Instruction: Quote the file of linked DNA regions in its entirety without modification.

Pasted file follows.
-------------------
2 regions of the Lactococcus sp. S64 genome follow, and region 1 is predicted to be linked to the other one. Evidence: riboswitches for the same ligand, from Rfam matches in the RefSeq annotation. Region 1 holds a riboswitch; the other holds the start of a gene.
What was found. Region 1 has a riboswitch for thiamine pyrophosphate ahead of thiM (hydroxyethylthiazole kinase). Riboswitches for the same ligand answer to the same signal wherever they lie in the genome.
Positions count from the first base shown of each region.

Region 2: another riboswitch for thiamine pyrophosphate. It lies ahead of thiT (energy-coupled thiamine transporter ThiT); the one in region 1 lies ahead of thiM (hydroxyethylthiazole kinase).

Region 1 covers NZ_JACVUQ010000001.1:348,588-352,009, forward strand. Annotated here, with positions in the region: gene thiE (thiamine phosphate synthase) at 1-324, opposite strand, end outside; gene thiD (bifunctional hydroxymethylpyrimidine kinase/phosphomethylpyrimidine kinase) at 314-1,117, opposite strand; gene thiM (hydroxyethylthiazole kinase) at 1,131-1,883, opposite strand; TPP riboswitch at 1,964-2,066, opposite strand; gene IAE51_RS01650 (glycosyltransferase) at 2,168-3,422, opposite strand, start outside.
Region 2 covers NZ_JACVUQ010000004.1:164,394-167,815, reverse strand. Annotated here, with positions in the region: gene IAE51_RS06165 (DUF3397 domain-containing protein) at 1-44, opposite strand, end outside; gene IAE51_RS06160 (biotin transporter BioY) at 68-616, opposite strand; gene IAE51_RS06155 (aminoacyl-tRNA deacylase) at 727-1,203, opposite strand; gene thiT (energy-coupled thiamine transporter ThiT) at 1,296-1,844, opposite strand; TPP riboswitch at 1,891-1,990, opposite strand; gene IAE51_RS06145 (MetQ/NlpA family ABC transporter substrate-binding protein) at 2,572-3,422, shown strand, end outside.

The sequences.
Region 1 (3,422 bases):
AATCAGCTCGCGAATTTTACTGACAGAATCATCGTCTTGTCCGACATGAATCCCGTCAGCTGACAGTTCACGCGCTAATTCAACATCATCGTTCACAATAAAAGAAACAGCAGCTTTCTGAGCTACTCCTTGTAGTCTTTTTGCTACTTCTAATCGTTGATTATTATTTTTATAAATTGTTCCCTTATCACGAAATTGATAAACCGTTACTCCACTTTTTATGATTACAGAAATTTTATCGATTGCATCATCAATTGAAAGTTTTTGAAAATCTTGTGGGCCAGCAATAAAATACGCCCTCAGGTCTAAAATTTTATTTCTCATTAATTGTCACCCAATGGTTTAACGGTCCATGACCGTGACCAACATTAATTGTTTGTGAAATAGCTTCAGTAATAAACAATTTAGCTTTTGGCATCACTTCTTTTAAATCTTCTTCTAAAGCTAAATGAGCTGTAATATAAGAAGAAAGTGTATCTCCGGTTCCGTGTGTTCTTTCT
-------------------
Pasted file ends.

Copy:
2 regions of the Lactococcus sp. S64 genome follow, and region 1 is predicted to be linked to the other one. Evidence: riboswitches for the same ligand, from Rfam matches in the RefSeq annotation. Region 1 holds a riboswitch; the other holds the start of a gene.
What was found. Region 1 has a riboswitch for thiamine pyrophosphate ahead of thiM (hydroxyethylthiazole kinase). Riboswitches for the same ligand answer to the same signal wherever they lie in the genome.
Positions count from the first base shown of each region.

Region 2: another riboswitch for thiamine pyrophosphate. It lies ahead of thiT (energy-coupled thiamine transporter ThiT); the one in region 1 lies ahead of thiM (hydroxyethylthiazole kinase).

Region 1 covers NZ_JACVUQ010000001.1:348,588-352,009, forward strand. Annotated here, with positions in the region: gene thiE (thiamine phosphate synthase) at 1-324, opposite strand, end outside; gene thiD (bifunctional hydroxymethylpyrimidine kinase/phosphomethylpyrimidine kinase) at 314-1,117, opposite strand; gene thiM (hydroxyethylthiazole kinase) at 1,131-1,883, opposite strand; TPP riboswitch at 1,964-2,066, opposite strand; gene IAE51_RS01650 (glycosyltransferase) at 2,168-3,422, opposite strand, start outside.
Region 2 covers NZ_JACVUQ010000004.1:164,394-167,815, reverse strand. Annotated here, with positions in the region: gene IAE51_RS06165 (DUF3397 domain-containing protein) at 1-44, opposite strand, end outside; gene IAE51_RS06160 (biotin transporter BioY) at 68-616, opposite strand; gene IAE51_RS06155 (aminoacyl-tRNA deacylase) at 727-1,203, opposite strand; gene thiT (energy-coupled thiamine transporter ThiT) at 1,296-1,844, opposite strand; TPP riboswitch at 1,891-1,990, opposite strand; gene IAE51_RS06145 (MetQ/NlpA family ABC transporter substrate-binding protein) at 2,572-3,422, shown strand, end outside.

The sequences.
Region 1 (3,422 bases):
AATCAGCTCGCGAATTTTACTGACAGAATCATCGTCTTGTCCGACATGAATCCCGTCAGCTGACAGTTCACGCGCTAATTCAACATCATCGTTCACAATAAAAGAAACAGCAGCTTTCTGAGCTACTCCTTGTAGTCTTTTTGCTACTTCTAATCGTTGATTATTATTTTTATAAATTGTTCCCTTATCACGAAATTGATAAACCGTTACTCCACTTTTTATGATTACAGAAATTTTATCGATTGCATCATCAATTGAAAGTTTTTGAAAATCTTGTGGGCCAGCAATAAAATACGCCCTCAGGTCTAAAATTTTATTTCTCATTAATTGTCACCCAATGGTTTAACGGTCCATGACCGTGACCAACATTAATTGTTTGTGAAATAGCTTCAGTAATAAACAATTTAGCTTTTGGCATCACTTCTTTTAAATCTTCTTCTAAAGCTAAATGAGCTGTAATATAAGAAGAAAGTGTATCTCCGGTTCCGTGTGTTCTTTCT